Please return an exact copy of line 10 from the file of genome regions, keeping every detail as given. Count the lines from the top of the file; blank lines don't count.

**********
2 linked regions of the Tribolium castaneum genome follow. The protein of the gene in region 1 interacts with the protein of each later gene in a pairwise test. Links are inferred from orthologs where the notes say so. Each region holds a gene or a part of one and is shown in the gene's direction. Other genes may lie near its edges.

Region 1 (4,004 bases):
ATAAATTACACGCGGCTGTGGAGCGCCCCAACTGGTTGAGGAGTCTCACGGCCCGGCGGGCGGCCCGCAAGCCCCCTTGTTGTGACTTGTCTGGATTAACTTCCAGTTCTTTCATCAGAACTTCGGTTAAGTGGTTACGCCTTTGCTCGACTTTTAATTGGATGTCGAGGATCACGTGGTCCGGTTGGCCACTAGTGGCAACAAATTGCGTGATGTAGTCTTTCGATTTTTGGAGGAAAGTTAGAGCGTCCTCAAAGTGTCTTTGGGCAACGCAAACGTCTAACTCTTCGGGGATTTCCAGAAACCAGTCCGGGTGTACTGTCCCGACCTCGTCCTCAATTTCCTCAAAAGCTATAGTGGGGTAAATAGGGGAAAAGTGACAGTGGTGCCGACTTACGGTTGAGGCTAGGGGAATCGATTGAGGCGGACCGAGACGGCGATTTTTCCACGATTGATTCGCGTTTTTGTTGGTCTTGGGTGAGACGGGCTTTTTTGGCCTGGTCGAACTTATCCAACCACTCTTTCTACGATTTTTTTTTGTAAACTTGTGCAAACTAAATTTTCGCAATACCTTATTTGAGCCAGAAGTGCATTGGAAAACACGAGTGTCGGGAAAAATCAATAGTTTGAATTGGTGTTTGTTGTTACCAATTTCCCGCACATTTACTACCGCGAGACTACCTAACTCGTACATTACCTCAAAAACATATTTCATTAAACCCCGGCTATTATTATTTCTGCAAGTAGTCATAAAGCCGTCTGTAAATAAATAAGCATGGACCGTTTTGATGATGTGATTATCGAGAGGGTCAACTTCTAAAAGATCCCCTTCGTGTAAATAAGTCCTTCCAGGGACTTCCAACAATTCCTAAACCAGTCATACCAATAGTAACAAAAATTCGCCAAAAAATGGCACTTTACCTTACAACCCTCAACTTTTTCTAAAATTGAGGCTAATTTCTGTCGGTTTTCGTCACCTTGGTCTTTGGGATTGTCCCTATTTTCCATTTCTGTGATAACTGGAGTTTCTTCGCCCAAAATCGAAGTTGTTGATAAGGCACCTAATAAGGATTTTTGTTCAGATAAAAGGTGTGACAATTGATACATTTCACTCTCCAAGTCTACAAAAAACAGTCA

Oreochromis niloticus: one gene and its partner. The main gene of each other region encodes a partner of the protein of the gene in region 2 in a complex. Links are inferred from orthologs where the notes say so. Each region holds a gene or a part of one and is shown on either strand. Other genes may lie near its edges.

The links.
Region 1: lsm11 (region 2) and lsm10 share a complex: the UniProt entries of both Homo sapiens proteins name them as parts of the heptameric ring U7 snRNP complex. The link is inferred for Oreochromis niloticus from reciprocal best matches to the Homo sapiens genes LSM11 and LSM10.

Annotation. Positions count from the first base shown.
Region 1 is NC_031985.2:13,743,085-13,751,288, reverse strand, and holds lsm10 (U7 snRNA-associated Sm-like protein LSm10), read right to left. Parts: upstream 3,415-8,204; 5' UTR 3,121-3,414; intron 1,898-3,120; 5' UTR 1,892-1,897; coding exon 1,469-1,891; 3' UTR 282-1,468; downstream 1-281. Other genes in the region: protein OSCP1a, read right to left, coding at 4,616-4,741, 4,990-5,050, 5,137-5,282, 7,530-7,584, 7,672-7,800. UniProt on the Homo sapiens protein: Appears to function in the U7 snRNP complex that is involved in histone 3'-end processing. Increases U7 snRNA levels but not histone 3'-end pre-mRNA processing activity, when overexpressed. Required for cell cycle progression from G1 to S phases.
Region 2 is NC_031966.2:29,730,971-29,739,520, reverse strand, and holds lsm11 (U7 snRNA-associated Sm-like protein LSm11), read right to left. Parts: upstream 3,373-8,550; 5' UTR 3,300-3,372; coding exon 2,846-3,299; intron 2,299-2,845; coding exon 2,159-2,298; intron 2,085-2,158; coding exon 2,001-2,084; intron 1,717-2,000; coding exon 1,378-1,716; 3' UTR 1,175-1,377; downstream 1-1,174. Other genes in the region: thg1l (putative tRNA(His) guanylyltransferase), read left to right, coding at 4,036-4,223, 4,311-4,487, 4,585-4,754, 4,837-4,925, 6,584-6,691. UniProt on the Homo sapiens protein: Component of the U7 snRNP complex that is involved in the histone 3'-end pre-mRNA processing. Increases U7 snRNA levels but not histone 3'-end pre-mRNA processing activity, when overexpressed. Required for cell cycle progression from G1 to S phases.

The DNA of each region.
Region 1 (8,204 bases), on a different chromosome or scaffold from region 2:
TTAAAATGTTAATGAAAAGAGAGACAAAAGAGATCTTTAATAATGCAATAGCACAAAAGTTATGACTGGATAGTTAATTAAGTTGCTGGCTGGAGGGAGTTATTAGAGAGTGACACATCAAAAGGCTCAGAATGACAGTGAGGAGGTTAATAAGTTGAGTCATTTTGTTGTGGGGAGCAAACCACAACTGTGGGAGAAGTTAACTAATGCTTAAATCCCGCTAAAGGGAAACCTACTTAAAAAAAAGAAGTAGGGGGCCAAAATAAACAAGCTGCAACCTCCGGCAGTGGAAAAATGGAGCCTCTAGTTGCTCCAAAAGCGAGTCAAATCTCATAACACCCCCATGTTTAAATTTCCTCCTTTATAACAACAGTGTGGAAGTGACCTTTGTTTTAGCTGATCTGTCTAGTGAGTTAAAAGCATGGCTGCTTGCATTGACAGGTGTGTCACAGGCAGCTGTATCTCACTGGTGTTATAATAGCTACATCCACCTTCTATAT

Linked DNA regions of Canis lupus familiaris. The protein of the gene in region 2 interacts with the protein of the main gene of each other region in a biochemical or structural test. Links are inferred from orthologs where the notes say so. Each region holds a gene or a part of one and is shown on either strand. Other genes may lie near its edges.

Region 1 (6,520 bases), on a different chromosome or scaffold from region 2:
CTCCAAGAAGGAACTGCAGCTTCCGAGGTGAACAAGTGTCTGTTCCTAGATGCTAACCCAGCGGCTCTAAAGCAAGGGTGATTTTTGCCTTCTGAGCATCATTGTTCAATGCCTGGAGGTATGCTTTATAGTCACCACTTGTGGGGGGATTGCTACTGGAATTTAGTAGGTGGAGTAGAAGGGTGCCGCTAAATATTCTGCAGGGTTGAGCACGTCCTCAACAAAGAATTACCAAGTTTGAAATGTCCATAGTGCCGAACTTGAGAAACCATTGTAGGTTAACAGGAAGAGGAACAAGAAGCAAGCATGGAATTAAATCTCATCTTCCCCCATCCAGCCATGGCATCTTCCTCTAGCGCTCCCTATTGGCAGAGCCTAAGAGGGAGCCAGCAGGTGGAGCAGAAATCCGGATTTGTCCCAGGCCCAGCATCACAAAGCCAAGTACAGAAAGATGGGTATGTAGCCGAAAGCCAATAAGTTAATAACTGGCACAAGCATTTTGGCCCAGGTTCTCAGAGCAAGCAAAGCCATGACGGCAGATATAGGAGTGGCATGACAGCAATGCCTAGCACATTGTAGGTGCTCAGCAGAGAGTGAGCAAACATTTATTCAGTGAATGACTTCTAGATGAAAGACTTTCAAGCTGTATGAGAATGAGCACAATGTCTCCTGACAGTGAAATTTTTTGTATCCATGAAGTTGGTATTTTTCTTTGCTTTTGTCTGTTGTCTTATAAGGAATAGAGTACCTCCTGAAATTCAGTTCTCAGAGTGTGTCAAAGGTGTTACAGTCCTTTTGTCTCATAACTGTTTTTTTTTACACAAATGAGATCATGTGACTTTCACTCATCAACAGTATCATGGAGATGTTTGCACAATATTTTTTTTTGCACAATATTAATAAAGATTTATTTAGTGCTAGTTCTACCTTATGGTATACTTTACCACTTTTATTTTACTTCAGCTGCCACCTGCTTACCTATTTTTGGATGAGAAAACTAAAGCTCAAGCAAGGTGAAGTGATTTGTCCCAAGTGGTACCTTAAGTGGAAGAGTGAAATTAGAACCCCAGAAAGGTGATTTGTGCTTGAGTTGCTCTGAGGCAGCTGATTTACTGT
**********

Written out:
The DNA of each region.